At tasting events, he introduces local school children to Haskell's Sustainable Seafood School Lunch program. "The kids go nuts for the texture and flavor of our handcrafted fish sticks made with fresh porgy and locally grown potatoes," he says. "This kind of educational opportunity helps develop a palette that is open to seafood into the future."
FISH SCHOOL: Haskell (second from left) and staff prep porgy-potato fish sticks for a Southampton High School tasting session.
Catching the sustainable link
Customers learn about Haskell's lower-impact harvesting methods, such as hook and line catching tuna and handpicking bay scallops. Haskell targets underutilized indigenous species, such as sea robin, skate, porgy, and smooth dogfish shark, to create marketing interest.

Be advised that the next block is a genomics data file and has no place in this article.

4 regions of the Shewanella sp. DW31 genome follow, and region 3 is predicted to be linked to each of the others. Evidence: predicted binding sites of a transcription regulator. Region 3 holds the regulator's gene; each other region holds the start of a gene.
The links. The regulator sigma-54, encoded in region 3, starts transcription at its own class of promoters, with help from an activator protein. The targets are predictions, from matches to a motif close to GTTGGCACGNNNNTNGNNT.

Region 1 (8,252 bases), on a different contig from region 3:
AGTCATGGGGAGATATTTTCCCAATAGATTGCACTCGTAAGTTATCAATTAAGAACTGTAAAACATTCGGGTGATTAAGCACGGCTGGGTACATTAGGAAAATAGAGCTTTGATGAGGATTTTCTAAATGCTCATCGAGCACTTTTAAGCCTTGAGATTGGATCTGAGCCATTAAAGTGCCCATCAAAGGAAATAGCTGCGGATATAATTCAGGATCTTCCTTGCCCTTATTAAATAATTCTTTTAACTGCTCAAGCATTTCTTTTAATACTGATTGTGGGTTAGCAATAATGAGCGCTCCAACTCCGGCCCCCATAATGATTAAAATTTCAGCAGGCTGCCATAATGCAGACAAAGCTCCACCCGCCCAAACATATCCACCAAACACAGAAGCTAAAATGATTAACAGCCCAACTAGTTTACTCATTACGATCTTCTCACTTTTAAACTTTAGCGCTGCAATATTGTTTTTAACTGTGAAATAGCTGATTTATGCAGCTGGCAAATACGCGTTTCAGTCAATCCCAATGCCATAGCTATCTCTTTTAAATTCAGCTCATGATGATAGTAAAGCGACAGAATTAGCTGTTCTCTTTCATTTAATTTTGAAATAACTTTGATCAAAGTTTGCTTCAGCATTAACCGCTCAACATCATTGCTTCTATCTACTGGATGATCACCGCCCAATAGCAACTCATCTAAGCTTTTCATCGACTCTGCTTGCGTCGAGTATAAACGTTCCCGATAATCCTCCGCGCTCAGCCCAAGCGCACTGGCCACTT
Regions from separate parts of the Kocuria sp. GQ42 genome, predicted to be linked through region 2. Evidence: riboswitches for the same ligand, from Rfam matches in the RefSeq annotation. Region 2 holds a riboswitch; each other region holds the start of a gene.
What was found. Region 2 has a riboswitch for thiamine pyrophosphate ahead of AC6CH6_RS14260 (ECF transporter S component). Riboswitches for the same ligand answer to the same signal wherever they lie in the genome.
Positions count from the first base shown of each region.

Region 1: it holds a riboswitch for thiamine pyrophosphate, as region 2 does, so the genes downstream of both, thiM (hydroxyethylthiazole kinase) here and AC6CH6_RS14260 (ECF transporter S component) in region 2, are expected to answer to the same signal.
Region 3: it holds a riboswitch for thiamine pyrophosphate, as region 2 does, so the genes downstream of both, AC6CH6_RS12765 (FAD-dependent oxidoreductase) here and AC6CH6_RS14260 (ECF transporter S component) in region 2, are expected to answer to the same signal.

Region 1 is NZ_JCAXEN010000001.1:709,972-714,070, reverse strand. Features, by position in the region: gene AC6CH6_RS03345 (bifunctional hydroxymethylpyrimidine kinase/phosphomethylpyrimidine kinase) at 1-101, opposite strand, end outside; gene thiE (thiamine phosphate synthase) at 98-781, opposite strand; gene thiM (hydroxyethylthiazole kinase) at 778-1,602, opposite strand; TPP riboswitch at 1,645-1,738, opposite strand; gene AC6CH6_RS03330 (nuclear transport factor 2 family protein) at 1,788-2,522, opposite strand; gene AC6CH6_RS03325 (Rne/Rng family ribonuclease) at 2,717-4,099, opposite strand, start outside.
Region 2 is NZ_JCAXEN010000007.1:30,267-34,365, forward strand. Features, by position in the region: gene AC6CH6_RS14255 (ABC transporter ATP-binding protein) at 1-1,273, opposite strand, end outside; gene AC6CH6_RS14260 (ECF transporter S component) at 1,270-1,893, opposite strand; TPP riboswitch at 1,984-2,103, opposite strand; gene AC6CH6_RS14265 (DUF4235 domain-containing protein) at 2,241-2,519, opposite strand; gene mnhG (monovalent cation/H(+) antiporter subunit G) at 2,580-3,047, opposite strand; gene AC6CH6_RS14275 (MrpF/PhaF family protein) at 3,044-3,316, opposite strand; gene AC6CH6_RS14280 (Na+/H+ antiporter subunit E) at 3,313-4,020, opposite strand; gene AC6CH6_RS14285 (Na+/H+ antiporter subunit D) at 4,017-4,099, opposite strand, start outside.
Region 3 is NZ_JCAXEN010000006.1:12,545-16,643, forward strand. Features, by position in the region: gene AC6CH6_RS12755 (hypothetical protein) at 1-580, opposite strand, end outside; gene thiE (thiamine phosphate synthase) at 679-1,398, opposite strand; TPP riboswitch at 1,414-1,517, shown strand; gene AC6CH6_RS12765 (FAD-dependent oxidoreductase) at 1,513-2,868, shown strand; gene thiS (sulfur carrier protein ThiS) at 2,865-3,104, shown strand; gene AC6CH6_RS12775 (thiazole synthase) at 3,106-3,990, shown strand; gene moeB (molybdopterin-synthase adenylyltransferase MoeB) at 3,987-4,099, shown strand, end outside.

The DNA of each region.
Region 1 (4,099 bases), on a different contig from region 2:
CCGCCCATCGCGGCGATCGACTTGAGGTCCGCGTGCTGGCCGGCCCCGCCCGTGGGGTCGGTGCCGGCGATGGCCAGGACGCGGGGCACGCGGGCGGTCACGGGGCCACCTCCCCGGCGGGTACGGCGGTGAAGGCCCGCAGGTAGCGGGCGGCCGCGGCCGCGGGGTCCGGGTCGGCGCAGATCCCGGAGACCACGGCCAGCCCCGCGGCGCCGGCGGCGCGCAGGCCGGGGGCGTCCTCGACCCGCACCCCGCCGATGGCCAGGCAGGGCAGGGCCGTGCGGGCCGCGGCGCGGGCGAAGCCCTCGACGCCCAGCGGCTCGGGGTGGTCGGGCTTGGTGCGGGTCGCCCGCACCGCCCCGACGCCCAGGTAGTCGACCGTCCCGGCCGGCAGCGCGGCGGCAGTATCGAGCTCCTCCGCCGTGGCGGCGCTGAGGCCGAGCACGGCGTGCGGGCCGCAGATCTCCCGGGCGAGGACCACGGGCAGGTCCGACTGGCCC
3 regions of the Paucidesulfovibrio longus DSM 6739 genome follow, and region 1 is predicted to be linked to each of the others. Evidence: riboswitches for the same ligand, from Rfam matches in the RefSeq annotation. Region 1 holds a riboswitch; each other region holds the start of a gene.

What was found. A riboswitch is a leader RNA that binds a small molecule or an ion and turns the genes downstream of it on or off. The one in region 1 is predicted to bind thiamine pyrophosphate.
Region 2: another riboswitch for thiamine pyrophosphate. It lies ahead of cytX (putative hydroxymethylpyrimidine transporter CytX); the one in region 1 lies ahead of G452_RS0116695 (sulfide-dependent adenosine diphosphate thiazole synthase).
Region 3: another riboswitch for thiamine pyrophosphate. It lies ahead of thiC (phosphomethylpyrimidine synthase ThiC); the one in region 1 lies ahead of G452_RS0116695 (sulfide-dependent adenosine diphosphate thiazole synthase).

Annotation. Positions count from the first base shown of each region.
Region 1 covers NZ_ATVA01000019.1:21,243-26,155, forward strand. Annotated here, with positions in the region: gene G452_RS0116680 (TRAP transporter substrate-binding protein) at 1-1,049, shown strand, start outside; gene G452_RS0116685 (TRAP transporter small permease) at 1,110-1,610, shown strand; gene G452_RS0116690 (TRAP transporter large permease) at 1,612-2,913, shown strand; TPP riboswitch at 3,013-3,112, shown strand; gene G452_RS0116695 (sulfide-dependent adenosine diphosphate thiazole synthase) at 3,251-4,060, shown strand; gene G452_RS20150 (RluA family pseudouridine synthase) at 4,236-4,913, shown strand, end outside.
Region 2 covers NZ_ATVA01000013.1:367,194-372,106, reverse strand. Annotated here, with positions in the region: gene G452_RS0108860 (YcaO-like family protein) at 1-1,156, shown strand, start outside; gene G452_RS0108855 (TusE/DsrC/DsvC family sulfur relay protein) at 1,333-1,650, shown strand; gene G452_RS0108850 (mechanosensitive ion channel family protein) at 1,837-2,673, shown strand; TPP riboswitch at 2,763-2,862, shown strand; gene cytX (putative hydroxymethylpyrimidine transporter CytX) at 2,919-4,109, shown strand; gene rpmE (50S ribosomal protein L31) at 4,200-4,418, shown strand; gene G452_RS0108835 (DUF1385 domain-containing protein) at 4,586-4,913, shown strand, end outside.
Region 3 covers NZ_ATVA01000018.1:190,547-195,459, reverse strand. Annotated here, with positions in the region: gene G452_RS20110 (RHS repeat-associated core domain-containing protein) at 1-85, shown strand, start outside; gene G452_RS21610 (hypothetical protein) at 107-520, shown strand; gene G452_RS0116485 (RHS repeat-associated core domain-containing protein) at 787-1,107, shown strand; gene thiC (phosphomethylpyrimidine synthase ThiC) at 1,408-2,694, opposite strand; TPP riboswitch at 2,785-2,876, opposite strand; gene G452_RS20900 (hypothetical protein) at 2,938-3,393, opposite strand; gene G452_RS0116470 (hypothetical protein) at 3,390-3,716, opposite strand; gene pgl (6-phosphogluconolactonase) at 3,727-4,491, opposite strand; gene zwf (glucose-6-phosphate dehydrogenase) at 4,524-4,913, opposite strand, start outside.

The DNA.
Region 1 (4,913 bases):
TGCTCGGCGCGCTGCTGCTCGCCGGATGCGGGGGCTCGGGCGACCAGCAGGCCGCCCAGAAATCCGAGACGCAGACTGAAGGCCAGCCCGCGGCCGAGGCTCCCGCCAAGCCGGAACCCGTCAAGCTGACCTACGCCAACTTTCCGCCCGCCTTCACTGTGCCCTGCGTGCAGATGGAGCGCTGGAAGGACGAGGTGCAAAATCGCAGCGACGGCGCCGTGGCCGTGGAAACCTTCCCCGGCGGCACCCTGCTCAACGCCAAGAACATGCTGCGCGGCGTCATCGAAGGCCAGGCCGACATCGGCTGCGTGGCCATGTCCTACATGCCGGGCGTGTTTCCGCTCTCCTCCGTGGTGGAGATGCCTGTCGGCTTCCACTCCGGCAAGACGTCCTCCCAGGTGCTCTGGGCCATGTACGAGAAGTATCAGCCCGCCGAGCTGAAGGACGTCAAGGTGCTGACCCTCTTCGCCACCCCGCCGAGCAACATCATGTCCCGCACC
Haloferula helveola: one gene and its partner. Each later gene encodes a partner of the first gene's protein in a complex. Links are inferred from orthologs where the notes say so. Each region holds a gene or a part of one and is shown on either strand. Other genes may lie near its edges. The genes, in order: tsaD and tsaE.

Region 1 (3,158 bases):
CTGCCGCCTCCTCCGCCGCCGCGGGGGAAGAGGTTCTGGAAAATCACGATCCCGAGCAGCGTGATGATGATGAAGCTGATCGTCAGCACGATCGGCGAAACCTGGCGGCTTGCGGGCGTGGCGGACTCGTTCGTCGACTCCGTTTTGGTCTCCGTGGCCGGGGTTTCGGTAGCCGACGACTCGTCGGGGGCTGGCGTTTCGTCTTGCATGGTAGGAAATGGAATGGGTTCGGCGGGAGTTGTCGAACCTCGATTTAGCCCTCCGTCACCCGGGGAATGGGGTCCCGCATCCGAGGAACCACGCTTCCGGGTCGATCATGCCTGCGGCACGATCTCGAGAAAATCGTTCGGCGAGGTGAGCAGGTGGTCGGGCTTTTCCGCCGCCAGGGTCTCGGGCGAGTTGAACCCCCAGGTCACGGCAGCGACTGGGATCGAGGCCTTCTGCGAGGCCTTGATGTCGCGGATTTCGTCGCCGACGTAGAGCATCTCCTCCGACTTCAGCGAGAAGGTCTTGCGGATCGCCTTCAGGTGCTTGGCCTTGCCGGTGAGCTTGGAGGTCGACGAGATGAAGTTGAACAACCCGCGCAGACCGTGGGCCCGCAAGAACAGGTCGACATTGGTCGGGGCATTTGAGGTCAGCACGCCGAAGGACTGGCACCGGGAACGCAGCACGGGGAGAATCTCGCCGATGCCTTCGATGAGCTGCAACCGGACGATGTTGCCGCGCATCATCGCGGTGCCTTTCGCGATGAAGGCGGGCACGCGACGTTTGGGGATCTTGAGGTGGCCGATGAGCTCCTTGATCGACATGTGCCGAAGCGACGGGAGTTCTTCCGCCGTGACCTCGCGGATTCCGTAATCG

"One of my restaurant clients promotes a sustainable fish and chips basket with our breaded dogfish shark filet," says the SUNY Potsdam business graduate. He takes fish sellers, legislators and others fishing to educate them about different types of fish and what to do with them.
Linking safety and sustainability
Haskell's processing enterprise began in a state-inspected incubator kitchen on Long Island's North Fork. He has since built his own cold processing room there and opened a small commercial kitchen on the South Fork.
Most evenings, he and five staff process the catch-of-the-day from his boat and a network of local fishermen. Another four staff members operate the sales end of the business.